The campaign for a “beautiful, modern” (Linux) desktop email client was widely loved and publicised. It was also consistently seen as “too much” with a target of US$100,000, the company’s response that that was the cost of quality software seemingly not satisfying many. With the Snowden NSA revelations occurring later in 2013, it is tempting to speculate that the same campaign would rapidly succeed if launched today. Was Geary merely ahead of its time?
Adam Dingle is a software developer with a vision for usable media applications on Linux. He founded Yorba, a small company which writes desktop applications for GNOME, funded by donations and consulting fees. Yorba’s first hit was with photo organising software Shotwell, which is now the default option in Fedora and Ubuntu. In May 2012 they released Geary 0.1, a distinctly modern looking (that is, Gmail/Apple-ish) email application. In March 2013 they launched their crowdfunding campaign (and still found time to release Geary 0.3).
The timing of their campaign seemed fortuitous, with Google announcing the shut-down of Google Reader in the same month serving as a reminder of the capricious nature of commercial web-based services.
Throughout the campaign donors asked: why $100,000? Why so much? The boring answer that that is what the salary, tax etc of three developers would cost, didn’t seem to satisfy many. Others questioned why Yorba had used Indiegogo rather than Kickstarter. Eric Gregory commented that
A lot of it came down to payment systems. At GUADEC last year we talked to a number of people about Kickstarter and the consensus seemed to be that nobody likes Amazon Payments — especially outside the US.
Since IndieGoGo uses PayPal it seemed to be the “lesser of two evils,” so to speak.
During the post-mortem, Yorba stated that
First, it’s important to understand that the Geary campaign was a kind of experiment. We wanted to know if crowdfunding was a potential route for sustaining open-source development.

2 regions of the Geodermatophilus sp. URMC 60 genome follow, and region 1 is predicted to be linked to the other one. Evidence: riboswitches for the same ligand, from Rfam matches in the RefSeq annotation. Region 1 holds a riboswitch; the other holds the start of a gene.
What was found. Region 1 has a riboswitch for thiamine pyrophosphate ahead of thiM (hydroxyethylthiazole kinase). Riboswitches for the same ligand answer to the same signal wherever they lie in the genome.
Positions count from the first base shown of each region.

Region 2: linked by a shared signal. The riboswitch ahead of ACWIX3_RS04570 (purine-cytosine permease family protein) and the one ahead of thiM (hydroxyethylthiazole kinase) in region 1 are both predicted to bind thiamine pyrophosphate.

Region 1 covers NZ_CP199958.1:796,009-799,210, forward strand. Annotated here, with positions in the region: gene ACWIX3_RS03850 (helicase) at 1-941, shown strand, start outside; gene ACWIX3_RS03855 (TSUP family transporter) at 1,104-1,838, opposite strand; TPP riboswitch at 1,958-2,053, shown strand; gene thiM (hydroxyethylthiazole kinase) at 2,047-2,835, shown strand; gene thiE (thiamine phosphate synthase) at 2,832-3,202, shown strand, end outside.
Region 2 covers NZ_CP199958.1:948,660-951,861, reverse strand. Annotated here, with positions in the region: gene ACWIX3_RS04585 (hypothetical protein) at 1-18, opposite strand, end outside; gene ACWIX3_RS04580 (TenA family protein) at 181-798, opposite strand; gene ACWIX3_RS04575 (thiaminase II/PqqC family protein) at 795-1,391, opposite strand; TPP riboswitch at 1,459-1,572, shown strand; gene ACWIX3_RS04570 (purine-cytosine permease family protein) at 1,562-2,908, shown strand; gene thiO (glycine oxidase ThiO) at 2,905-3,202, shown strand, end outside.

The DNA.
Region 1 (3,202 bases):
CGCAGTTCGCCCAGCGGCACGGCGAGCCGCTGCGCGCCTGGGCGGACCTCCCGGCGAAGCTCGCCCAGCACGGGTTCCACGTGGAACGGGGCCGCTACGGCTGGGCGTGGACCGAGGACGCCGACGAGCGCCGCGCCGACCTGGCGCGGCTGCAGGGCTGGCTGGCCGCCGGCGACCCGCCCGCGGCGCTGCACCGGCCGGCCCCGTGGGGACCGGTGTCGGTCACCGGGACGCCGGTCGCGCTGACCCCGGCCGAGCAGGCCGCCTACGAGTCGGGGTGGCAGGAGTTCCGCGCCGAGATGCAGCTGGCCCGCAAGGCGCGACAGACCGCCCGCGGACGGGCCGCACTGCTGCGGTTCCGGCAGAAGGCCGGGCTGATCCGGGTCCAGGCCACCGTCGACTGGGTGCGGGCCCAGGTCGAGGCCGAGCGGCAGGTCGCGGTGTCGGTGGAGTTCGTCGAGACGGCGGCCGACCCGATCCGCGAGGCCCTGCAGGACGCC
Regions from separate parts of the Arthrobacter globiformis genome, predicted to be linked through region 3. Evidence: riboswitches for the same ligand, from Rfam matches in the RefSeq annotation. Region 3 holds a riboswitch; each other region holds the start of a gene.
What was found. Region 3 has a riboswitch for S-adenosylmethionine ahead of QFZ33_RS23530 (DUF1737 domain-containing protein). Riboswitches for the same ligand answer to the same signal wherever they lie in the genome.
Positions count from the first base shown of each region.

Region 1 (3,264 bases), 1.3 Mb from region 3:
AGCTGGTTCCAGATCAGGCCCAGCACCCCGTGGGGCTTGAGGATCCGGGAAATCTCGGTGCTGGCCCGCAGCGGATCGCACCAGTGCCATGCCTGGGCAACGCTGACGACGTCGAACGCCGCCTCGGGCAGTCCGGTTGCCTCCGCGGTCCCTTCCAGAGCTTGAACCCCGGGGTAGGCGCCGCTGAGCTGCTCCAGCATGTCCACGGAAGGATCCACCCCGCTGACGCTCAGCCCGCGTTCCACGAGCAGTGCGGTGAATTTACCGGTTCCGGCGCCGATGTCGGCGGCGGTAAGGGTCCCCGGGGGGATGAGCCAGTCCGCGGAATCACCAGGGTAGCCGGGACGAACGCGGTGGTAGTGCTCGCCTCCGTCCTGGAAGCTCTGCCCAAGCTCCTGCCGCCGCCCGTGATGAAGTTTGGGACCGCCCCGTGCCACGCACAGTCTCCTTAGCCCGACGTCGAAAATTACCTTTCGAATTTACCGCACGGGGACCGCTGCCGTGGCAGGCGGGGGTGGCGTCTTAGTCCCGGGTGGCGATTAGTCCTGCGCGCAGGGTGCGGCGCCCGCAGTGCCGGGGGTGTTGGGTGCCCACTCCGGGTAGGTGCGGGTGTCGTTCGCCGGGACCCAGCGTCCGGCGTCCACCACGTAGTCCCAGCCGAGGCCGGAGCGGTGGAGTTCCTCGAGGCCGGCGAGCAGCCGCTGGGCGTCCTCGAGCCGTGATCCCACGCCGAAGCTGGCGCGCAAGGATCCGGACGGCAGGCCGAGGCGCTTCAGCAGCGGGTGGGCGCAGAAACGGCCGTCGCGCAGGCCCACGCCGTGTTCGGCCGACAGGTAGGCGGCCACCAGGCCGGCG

For Geary, the answer was sadly not. However Yorba continues to experiment with funding open source – in November 2013 they posted a bounty for someone to backport Geary 0.4 to Ubuntu 12.04, which a developer claimed a month later.
- Campaign: Indiegogo
- Campaign date: 2013-04-24
- Campaign status: unsuccessful
- Campaign backers: 1192
- Campaign raised: US$50,860 of 100,000
- Project type: prototype
- Project license: LGPL
Yorba did not set a timeline for releasing 0.4 if their campaign was successful. Instead they promised the following features:
- Fast searching
- Always-on notifications
- Support for all major IMAP servers
- Save and auto-save drafts
- Transparent GPG integration (digital signing and encryption/decryption of messages)
- Calendar integration
- Google Contacts import address book
During the campaign, Yorba promised that they would continue to work on Geary if the campaign failed but could not promise the same outcomes:
Well, we still have a little gas in the tank and can keep working on Geary. We won’t have enough time to develop all of the above features, however, so it would be a pretty limited subset of them. In fact, it may only be a couple, plus some bug fixes. That may be about it.
After that — who knows? There’s a lot of possible futures and it’s not worth speculating which one will develop. In any future, it’s hard to see continued aggressive development of Geary without further funding.
The 0.4 release arrived in October 2013 and included search and autosave to draft, of the above list (as well as many other features and fixes). OMG Ubuntu called it one of the best Linux applications of 2013 and “one of the the best mail apps on any platform, Linux or otherwise”.
- Slides from Adam Dingle’s keynote (with Yorba executive director Jim Nelson) at GUADEC 2012 on Crowdfunding GNOME Applications
- Techcrunch: Crowdfunding, Micro-Patronage, And The Future Of Free Software
- Yorba blog: Geary crowdfunding: how did we come up with that number?
- OMG Ubuntu: Why did Geary’s fundraiser fail?
- Yorba blog: What went wrong